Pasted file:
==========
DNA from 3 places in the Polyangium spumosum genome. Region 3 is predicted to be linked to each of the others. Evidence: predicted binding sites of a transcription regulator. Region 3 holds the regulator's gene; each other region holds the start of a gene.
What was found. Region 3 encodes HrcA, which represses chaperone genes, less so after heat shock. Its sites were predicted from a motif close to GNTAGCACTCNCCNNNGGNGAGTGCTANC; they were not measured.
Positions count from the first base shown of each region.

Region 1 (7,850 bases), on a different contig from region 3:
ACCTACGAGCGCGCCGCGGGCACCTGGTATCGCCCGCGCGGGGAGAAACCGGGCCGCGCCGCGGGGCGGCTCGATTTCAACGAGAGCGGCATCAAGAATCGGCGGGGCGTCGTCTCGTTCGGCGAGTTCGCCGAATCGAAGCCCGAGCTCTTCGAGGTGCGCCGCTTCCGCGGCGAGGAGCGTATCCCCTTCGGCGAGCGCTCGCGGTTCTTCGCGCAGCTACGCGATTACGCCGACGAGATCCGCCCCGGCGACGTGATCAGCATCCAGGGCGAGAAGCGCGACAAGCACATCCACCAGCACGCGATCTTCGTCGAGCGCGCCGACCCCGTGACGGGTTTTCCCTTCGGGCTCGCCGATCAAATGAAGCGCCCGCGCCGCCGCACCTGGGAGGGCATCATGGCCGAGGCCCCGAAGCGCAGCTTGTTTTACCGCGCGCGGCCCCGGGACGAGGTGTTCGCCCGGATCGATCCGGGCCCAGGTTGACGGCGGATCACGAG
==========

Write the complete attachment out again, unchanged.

DNA from 3 places in the Polyangium spumosum genome. Region 3 is predicted to be linked to each of the others. Evidence: predicted binding sites of a transcription regulator. Region 3 holds the regulator's gene; each other region holds the start of a gene.
What was found. Region 3 encodes HrcA, which represses chaperone genes, less so after heat shock. Its sites were predicted from a motif close to GNTAGCACTCNCCNNNGGNGAGTGCTANC; they were not measured.
Positions count from the first base shown of each region.

Region 1 (7,850 bases), on a different contig from region 3:
ACCTACGAGCGCGCCGCGGGCACCTGGTATCGCCCGCGCGGGGAGAAACCGGGCCGCGCCGCGGGGCGGCTCGATTTCAACGAGAGCGGCATCAAGAATCGGCGGGGCGTCGTCTCGTTCGGCGAGTTCGCCGAATCGAAGCCCGAGCTCTTCGAGGTGCGCCGCTTCCGCGGCGAGGAGCGTATCCCCTTCGGCGAGCGCTCGCGGTTCTTCGCGCAGCTACGCGATTACGCCGACGAGATCCGCCCCGGCGACGTGATCAGCATCCAGGGCGAGAAGCGCGACAAGCACATCCACCAGCACGCGATCTTCGTCGAGCGCGCCGACCCCGTGACGGGTTTTCCCTTCGGGCTCGCCGATCAAATGAAGCGCCCGCGCCGCCGCACCTGGGAGGGCATCATGGCCGAGGCCCCGAAGCGCAGCTTGTTTTACCGCGCGCGGCCCCGGGACGAGGTGTTCGCCCGGATCGATCCGGGCCCAGGTTGACGGCGGATCACGAG